Rabat - There are still lapses in Morocco’s development model, and there is room for improvement on many issues, “But we are almost there.”
Rabat – There are still lapses in Morocco’s development model, and there is room for improvement on many issues, “But we are almost there.”
The optimistic tone came at the end of a talk on Morocco’s public investment policies by Othman El Ferdaous, secretary of state for investment and assistant to the minister of industry.
El Ferdaous, who was speaking at a policy talk organized by Moroccan think tank OCP Policy Center at the Rabat School of Governance and Economy (EGE), succinctly presented Morocco’s industrial vision of mobilizing 11 percent of its investment capacity.
He particularly mentioned the success of the “industrial acceleration policy,” a 2014-2020 vision designed to boost Moroccan entrepreneurship, gap the disconnect between the labor market and higher education curricula, and increase Morocco’s economic output.
Despite persisting obstacles, Morocco’s international standing, particularly in terms of knowledge production—the number of PhDs delivered by Moroccan universities—and poverty reduction, has markedly improved in recent years, El Ferdaous told the audience.
Morocco’s ‘African dynamic’
As the kingdom’s “institutional family,” Africa is a big part of Morocco’s industrial ambitions.
King Mohammed VI’s Africa Agenda has revitalized Morocco’s presence on the continent, making Morocco the second biggest African investor in Africa.
When asked what Morocco hopes to bring to the continental table and whether Rabat is ready to compete with other regional giants, El Ferdaous said that it is important that African countries start looking at the relentless pace of globalization as full of potential opportunities, rather than only as a threat to the continent.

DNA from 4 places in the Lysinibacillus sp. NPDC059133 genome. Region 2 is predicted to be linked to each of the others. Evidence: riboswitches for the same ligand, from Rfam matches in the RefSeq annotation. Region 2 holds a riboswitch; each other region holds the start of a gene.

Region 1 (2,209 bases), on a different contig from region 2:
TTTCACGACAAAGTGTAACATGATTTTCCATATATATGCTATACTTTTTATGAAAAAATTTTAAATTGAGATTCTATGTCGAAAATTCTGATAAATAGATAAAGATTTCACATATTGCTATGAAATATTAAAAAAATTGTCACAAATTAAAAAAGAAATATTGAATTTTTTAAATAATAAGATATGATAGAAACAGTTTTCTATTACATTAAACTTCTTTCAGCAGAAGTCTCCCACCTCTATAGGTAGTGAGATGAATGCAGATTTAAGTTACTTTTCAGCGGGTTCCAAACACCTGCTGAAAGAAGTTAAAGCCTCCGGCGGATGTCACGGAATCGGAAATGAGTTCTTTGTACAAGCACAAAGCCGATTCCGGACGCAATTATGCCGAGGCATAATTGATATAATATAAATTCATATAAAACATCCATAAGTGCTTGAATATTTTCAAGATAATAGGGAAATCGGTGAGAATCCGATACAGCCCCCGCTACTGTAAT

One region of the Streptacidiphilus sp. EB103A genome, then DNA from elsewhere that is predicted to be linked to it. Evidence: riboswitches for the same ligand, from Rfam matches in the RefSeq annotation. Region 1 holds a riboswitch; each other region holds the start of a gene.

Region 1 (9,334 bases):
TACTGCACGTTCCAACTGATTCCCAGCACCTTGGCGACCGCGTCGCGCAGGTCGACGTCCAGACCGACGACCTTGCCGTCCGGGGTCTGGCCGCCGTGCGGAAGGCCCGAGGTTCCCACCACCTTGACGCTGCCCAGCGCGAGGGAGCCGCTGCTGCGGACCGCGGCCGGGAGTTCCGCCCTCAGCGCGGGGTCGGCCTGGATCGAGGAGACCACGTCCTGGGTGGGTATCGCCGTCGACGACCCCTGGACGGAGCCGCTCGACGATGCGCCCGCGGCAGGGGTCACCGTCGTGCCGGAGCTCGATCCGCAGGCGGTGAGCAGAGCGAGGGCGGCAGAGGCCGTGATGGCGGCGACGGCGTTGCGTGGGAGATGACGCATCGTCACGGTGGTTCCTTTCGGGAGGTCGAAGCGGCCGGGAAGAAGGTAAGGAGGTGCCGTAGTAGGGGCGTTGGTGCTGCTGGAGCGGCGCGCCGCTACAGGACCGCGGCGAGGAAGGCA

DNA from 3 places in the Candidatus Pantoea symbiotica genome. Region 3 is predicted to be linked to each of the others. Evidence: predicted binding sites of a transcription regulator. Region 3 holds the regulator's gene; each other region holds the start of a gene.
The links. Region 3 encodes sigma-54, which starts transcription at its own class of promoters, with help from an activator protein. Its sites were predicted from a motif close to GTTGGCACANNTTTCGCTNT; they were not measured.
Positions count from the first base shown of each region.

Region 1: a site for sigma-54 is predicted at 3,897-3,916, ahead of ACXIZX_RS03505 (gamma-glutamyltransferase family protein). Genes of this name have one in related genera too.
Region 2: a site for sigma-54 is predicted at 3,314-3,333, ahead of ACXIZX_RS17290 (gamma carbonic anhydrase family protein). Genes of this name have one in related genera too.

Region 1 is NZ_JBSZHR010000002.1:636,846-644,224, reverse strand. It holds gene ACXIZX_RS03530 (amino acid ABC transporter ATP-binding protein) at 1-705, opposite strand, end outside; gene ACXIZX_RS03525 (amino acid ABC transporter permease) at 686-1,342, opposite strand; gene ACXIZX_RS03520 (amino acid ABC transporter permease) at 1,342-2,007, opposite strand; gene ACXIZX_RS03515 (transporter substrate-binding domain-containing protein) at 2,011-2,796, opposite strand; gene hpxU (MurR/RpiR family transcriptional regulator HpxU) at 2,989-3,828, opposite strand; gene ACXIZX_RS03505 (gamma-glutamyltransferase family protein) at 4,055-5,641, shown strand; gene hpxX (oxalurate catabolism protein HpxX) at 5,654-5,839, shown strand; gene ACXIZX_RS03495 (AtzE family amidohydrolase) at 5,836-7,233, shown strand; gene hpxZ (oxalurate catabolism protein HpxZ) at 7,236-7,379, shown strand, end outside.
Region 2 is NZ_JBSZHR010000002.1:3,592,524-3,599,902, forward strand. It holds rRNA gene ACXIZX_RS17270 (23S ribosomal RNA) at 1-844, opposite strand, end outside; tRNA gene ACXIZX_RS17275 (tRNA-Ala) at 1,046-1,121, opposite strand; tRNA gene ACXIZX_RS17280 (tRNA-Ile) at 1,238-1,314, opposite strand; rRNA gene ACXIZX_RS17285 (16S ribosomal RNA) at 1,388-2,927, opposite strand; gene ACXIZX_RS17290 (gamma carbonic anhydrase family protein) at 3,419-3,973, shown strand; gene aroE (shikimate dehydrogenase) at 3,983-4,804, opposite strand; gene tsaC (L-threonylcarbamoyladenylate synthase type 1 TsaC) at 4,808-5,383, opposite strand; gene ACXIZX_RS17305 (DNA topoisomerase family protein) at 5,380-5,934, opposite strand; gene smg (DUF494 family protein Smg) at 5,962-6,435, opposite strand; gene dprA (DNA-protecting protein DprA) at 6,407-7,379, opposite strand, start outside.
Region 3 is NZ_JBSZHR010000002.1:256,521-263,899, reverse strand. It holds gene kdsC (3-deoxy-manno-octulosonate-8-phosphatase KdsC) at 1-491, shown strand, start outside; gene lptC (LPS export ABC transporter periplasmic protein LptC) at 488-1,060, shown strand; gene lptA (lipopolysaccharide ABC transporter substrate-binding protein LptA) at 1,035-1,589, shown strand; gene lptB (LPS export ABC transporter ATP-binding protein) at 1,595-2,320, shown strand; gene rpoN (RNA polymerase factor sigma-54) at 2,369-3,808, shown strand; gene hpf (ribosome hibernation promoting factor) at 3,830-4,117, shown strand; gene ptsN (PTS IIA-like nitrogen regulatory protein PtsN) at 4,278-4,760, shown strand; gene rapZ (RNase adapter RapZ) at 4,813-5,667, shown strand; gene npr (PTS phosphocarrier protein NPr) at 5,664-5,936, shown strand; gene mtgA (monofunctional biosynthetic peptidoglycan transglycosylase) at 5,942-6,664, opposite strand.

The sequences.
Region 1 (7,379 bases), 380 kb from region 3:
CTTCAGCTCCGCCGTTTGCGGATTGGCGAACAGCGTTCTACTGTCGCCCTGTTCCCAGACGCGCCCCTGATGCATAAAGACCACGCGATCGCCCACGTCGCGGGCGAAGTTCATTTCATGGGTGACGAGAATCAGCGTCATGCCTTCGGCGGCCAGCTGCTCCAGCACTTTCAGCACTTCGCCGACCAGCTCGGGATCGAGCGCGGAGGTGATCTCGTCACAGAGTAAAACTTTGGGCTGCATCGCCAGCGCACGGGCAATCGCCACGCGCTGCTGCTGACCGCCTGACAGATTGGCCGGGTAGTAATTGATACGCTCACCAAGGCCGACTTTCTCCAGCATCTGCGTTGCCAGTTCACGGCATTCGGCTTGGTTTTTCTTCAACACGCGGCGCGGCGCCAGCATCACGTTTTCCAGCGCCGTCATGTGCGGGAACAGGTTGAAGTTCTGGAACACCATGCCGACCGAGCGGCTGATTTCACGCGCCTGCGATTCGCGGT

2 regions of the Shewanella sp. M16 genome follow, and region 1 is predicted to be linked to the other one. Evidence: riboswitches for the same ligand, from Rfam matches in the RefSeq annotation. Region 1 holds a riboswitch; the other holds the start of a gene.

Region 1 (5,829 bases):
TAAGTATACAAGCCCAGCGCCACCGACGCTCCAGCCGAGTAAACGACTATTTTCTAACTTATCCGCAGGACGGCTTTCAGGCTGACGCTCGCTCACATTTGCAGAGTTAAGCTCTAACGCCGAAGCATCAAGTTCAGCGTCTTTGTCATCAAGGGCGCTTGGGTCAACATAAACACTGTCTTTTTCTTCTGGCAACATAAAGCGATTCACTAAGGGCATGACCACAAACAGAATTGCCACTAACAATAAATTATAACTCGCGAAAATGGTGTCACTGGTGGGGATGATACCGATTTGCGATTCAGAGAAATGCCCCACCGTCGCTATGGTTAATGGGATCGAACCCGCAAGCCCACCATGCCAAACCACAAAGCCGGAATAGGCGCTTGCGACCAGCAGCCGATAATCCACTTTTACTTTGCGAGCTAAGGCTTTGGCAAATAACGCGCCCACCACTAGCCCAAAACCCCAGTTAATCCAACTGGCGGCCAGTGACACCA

“For Morocco’s Africa-focused vision to materialize, however, African states need to communicate and give more weight to intra-African exchanges. Morocco’s bid to be more assertive in the rest of Africa entails fighting side by side with other African countries, not against them. We will be with Nigeria rather than compete with it,” he said.
Referring to the Sous Moussa same region-focused initiative, an investment framework that makes it possible for project bearers to invest beyond the level of their financial means, that investment possibilities have markedly increased for Moroccan entrepreneurs, regardless of their capital level.
As for Morocco’s South-South initiative and its application to join the Economic Community of West African States (ECOWAS), El Ferdaous insisted on living up to the challenges of new regional and political realities.
He explained: “It really is time to sideline old ideas of regional integration in order to practice the now prevailing policy of integration through investment.”
The suggestion is a veiled rebuttal to critics of Morocco’s ECOWAS bid. The critics say that Morocco’s eligibility to the regional body is questionable because the North African country is not geographically located in West Africa.
Investing in human capital
But how ready is Morocco to face the competition of other players—particularly non-African—who are increasingly investing in the continent? And, with the rise of artificial intelligence (AI) in other parts of the world, giving them precedence over Africa in the scramble to master and perhaps dominate the tools of the digital world, can Morocco’s “pan-African foreign policy” prevail?
“The advent of AI is a human capital issue. So the challenge is to invest in knowledge production and to train experts equipped enough to compete with others in the digital world. [Morocco’s] industrial plan expects to train 500,000 youths in matters related to technology and AI.
“This is a huge target, but we are sure to reach it. And the existing figures are very indicative of the level that has so far been attained. There sure are other things left to do to ensure that Morocco is able to absorb its productive capacities. But we are almost there.”